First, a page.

Effect of coronary revascularization on the prognostic value of stress myocardial contrast wall motion and perfusion imaging

Nicola Gaibazzi, Thomas Porter, Valentina Lorenzoni, Gianluca Pontone, Delia D. De Santis, Andrea D. De Rosa, Andrea Igoren Guaricci

Research output: Contribution to journalArticlepeer-review

30 Scopus citations


Background-The assessment of myocardial perfusion (MP) and wall motion (WM) using contrast dipyridamole echocardiography (cSE-WMP) improves the sensitivity to detect coronary artery disease and the stratification of cardiac events, but its long-term value for fatal and nonfatal ischemic cardiac events, also with respect to patients undergoing revascularization or not, remains to be determined. Methods and Results-One-thousand three-hundred and twenty-nine patients with suspect or known CAD who underwent cSEWMP were followed for a median 5.5 years. The independent prognostic value of cSE-WMP regarding cardiac death or nonfatal myocardial infarction was related to stress WM and MP, rest ejection fraction, clinical risk factors, and medications. Patients revascularized after cSE-WMP were separately analyzed to determine whether the procedure influenced outcome and whether this depends on cSE-WMP results. A total of 125 cardiac fatal and nonfatal ischemic events (9.4%) occurred during the follow-up (61 deaths, 64 myocardial infarctions). The 5-year event rate with normal MP and WM was 5.9%, 9.9% with isolated MP defects (normal WM), and 15.5% with both MP and WM abnormalities. In patients not undergoing revascularization (n = 1111), reversible MP defects added discrimination value over WM response and clinical factors/medication data (P = 0.001), while in the cohort undergoing revascularization (n = 218), cSE-WMP results did not influence outcome. Conclusions-cSE-WMP, with both contrast MP and WM assessments, provides independent, incremental prognostic information regarding ischemic cardiac events at 5 years in patients with known or suspected coronary artery disease. Revascularization reduces cardiac events after an abnormal cSE-WMP, resulting in outcomes not different from those in patients with normal cSE-WMP.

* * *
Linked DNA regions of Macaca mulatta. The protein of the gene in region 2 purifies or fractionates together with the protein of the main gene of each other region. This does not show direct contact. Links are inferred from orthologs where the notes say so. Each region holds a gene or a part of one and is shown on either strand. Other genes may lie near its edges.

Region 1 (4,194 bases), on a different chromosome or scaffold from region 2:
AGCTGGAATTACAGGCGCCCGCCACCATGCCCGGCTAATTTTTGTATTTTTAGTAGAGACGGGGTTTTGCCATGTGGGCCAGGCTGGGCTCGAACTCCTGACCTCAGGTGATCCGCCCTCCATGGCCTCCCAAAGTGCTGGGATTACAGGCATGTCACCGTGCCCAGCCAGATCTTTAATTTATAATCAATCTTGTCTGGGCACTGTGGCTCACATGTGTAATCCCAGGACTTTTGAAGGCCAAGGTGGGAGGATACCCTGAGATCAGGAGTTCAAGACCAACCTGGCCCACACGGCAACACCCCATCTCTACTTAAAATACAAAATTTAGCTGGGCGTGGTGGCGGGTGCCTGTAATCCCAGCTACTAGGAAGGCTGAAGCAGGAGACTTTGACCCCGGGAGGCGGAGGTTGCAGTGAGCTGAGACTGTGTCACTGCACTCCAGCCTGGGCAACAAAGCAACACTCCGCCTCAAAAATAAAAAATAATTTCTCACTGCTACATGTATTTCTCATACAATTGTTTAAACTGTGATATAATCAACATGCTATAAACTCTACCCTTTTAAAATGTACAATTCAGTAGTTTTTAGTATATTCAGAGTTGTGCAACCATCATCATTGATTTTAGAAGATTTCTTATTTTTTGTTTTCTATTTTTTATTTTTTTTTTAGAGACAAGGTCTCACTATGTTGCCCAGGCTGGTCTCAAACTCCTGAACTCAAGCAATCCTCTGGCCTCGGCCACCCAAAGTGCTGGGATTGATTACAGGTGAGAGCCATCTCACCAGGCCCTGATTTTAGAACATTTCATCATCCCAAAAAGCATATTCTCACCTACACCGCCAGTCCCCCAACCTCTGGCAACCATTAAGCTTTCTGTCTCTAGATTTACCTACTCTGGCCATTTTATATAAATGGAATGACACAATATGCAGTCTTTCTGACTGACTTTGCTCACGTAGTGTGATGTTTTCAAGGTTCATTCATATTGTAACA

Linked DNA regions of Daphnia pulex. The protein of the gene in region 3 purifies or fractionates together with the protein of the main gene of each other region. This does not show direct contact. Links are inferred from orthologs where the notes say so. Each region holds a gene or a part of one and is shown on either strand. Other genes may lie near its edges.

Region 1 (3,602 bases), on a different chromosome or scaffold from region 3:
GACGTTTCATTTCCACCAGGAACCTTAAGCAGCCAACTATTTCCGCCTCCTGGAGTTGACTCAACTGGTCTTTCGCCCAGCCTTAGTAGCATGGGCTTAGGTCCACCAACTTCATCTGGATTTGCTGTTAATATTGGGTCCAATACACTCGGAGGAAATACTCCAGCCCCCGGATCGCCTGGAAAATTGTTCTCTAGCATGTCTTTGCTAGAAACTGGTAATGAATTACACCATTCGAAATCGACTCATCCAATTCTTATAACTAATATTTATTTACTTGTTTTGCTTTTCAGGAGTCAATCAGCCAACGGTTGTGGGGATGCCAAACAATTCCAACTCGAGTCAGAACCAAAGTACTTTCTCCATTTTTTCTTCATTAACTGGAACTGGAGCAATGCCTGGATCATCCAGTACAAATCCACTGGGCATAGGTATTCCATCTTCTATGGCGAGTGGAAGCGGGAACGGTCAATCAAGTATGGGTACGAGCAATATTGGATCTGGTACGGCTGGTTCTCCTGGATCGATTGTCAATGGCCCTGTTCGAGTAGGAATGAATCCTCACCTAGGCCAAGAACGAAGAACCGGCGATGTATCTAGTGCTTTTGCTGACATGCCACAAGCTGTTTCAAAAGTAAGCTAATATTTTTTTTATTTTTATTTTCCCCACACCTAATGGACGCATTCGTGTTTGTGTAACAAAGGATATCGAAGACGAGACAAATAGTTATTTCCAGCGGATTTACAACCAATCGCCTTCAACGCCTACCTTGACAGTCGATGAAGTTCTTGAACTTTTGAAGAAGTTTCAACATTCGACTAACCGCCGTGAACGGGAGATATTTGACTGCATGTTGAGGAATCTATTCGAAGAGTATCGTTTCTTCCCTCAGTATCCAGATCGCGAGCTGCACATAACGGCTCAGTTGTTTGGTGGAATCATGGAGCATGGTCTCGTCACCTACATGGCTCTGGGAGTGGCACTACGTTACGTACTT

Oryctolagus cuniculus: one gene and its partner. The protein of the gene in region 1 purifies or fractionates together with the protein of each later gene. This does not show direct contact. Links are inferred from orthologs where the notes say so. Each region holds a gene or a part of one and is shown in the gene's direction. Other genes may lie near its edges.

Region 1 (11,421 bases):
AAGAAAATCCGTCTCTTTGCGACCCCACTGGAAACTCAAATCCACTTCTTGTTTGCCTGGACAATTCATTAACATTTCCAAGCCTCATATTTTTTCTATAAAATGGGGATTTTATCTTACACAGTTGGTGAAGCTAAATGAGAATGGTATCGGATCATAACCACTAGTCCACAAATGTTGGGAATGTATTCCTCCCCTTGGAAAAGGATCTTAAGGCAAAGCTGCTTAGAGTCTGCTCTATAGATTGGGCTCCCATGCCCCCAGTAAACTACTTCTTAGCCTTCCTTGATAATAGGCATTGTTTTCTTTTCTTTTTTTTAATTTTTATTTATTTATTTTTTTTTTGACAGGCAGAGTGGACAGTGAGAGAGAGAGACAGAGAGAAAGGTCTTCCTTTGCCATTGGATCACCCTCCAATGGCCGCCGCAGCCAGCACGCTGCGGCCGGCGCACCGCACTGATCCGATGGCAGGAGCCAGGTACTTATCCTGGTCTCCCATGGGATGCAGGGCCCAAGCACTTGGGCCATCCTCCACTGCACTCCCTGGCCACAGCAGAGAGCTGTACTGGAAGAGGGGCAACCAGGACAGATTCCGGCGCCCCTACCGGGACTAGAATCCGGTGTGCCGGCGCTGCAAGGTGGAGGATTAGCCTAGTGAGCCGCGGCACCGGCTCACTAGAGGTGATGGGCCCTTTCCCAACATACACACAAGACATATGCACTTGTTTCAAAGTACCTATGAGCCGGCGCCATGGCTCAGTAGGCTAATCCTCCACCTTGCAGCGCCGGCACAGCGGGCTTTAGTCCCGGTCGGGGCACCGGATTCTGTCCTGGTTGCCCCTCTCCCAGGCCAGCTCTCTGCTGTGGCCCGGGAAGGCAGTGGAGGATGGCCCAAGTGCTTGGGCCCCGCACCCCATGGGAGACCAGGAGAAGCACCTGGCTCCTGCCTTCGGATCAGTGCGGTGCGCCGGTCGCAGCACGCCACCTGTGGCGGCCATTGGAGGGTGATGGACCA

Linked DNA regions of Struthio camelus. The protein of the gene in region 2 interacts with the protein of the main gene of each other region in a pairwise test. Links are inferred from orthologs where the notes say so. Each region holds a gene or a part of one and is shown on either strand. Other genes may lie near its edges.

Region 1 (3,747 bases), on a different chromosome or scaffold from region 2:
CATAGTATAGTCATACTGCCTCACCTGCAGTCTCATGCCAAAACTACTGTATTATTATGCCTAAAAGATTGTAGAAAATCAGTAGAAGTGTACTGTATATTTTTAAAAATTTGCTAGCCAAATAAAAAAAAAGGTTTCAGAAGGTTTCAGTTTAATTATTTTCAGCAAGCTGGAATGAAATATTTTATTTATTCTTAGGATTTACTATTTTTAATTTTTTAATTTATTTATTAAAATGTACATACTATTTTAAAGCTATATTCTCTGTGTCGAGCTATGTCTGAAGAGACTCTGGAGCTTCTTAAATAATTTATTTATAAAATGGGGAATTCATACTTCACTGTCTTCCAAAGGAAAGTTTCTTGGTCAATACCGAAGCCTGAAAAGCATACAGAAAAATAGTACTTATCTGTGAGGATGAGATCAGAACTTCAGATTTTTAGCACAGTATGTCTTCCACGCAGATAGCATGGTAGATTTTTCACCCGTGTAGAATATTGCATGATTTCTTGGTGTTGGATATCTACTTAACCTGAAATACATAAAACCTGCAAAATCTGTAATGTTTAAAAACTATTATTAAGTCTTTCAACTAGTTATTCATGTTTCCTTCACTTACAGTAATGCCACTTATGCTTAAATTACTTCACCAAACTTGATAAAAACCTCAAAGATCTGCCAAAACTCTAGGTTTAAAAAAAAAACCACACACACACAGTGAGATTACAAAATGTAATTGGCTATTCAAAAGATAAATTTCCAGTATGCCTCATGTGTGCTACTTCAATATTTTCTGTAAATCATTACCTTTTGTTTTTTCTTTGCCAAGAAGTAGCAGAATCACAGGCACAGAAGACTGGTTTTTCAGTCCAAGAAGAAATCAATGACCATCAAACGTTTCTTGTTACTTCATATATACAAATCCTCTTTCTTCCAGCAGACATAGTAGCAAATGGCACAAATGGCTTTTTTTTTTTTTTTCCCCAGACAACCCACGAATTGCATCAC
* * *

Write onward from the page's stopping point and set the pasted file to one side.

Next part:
Original languageEnglish (US)
Article numbere006202
JournalJournal of the American Heart Association
Issue number6
StatePublished - Jun 1 2017


  • Cardiac events
  • Contrast echocardiography
  • Coronary artery disease
  • Death
  • Dipyridamole
  • Ischemia
  • Myocardial perfusion
  • Prognosis
  • Stress-echocardiography
  • Wall motion

ASJC Scopus subject areas

  • Cardiology and Cardiovascular Medicine


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